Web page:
“The process has to be more efficient and costs must be saved. We are therefore proceeding to acquire a new system, in which ease of use for customers and employees is central.”
That mentioned above could be a comment that emerges in the boardroom of any profit or non-profit organisation. Afterwards, a program of requirements is designed together with, possibly the tendering procedure, the formation of a project team and ultimately the start of the project. In all this, the term implementation regularly shows its head. Implementation with the aim that the new system contributes to improving the organisational result. Nothing more and nothing less.
The fascinating thing is that while writing this blog a blue underline follows with the word implementation. The reason that the spell check gives this is “vague use of language” and that is also not an unknown picture within organisations. Everything can be found on the internet nowadays when it comes to the meaning of the word implementation. Sometimes this is vague and other times enlightening. Based on the idea of an explanation in ordinary human language, the description In Wikipedia fits in well with the desired clarity and reality:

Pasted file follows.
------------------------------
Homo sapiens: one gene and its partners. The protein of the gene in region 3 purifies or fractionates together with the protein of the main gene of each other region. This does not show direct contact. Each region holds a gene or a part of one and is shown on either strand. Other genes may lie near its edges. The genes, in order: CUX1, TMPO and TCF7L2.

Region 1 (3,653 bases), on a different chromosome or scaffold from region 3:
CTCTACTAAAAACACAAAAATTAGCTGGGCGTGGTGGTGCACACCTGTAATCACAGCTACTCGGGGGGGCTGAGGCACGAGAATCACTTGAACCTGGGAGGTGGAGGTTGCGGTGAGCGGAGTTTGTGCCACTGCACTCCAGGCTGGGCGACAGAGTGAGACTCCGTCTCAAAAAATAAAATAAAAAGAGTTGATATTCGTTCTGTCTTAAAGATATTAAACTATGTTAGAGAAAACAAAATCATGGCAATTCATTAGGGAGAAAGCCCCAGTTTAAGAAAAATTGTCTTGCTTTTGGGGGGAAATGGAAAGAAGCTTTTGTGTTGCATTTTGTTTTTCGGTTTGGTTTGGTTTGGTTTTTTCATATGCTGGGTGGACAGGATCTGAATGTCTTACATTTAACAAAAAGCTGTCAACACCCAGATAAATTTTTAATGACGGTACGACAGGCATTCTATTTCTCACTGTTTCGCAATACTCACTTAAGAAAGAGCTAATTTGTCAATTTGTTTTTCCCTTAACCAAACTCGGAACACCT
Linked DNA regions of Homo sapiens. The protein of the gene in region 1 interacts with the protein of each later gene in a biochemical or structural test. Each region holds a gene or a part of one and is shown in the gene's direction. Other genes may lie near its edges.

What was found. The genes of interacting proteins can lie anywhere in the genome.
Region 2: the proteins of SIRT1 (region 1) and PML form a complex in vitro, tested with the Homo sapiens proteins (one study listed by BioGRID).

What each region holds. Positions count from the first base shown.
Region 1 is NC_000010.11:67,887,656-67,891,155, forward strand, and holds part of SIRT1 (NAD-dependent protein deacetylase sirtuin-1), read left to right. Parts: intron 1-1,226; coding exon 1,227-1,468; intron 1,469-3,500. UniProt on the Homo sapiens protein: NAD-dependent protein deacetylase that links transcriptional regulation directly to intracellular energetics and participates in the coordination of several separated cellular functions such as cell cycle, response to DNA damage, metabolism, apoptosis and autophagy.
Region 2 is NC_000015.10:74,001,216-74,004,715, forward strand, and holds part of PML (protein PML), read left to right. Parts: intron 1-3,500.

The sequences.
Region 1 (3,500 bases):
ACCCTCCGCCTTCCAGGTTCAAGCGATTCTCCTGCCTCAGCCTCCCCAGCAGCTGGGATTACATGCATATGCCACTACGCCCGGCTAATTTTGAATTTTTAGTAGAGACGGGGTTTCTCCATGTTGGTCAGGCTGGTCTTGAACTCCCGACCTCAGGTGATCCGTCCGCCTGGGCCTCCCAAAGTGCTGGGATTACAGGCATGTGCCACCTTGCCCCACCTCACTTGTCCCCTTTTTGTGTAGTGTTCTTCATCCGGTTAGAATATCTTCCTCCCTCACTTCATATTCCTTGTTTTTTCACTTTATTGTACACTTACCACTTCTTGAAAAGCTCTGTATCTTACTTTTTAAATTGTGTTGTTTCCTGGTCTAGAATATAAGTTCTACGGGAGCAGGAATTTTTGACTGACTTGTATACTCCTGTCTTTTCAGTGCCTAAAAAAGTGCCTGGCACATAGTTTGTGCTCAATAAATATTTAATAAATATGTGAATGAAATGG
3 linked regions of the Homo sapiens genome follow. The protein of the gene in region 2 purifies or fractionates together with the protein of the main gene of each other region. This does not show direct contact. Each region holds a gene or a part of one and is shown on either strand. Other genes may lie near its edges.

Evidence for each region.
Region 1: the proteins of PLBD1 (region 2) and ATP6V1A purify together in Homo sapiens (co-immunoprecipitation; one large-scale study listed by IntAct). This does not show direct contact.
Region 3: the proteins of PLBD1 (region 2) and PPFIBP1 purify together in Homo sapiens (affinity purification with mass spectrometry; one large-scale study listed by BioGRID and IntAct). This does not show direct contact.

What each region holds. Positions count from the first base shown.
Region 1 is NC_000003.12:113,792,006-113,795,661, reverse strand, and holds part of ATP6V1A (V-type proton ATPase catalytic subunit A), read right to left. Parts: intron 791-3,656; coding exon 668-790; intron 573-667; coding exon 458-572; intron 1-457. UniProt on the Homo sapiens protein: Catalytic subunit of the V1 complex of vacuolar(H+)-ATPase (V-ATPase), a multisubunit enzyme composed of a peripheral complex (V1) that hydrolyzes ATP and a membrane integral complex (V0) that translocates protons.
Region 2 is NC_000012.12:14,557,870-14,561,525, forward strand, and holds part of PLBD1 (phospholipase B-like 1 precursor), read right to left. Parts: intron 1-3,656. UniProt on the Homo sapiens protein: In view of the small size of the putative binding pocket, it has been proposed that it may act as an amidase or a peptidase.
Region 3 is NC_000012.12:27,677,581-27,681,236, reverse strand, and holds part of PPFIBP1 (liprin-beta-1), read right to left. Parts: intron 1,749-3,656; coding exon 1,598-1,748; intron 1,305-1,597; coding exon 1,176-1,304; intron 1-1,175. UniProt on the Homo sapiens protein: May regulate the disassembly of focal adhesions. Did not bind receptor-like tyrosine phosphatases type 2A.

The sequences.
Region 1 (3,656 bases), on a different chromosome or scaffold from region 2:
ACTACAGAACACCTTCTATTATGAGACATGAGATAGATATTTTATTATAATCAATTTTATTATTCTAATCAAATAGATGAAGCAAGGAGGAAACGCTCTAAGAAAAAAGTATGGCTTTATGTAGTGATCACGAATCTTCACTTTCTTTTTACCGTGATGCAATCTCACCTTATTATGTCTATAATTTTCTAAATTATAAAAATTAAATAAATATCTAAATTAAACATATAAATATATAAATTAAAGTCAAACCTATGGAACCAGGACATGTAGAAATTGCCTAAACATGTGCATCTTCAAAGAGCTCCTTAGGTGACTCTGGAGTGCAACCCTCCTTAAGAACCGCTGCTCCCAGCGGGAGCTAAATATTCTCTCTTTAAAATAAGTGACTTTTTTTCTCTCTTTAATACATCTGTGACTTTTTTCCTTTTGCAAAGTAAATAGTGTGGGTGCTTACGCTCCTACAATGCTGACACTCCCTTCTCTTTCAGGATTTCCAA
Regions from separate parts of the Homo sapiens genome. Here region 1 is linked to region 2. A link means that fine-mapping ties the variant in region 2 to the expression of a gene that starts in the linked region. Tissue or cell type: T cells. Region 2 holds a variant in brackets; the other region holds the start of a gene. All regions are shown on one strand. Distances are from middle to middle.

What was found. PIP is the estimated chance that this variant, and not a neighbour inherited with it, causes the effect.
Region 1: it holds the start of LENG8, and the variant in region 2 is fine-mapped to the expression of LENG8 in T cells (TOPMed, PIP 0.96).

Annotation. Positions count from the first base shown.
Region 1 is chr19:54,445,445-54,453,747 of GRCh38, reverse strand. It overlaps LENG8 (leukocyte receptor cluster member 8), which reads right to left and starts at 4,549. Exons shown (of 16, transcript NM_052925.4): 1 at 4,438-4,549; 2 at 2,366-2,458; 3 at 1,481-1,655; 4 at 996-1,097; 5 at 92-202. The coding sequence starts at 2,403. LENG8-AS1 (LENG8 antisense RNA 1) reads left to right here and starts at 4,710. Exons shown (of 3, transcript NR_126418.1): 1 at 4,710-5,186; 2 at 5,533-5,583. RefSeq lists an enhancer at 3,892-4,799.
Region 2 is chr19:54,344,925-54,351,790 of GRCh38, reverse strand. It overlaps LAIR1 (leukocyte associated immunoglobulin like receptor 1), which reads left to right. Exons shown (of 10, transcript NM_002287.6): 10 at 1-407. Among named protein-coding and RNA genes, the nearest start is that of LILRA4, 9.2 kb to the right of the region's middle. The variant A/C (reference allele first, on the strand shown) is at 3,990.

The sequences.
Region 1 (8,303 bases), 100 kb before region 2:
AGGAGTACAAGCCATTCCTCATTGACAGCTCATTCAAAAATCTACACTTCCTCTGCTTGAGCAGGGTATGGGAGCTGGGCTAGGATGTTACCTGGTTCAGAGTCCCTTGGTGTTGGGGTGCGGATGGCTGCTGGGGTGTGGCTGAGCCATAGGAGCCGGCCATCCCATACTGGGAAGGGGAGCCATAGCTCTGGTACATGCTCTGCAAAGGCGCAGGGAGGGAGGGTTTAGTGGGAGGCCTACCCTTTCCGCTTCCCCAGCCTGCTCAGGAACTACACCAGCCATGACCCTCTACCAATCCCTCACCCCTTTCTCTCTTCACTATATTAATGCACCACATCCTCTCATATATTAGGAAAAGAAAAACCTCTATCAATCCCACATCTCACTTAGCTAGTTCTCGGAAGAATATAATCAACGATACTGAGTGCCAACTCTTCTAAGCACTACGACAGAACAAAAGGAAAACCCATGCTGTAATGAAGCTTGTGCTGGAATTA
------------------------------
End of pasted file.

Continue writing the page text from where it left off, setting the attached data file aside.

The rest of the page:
“Implementation is the introduction of a new system, plan, idea, model, design, standard or policy in an organisation. The term is used, among other things, in the IT world, in public administration and in legal context. ”
Tip of the iceberg
The essence of this description is that implementation is about the introduction of something new. Clear enough right?, but this seems to be more difficult in practice. Especially when it comes to IT projects. In recent years, you have seen it regularly appear in the media that IT implementations in large companies and government institutions are accompanied by cost overruns, mismanagement, malfunctioning systems in practice and ultimately major disinvestments. And the things that appear in the news are probably just the tip of the well-known iceberg. Causes are also sufficiently recognizable in this context. Consider, for example, a poor basic design, in which the end-user has not or hardly been listened to or that the goal was simply not clear.
Implementation is humon work
Implementation of a new system or design can be successful of course. However, the basis for success is not just a sound design. No, everything stands or falls by listening carefully to the (end) users and using the right (communication) instruments and supervisors during the process. And the latter starts with the right person at the right time in the right place. Therefore always bear the following in mind when starting a new project:
Implementing is human work.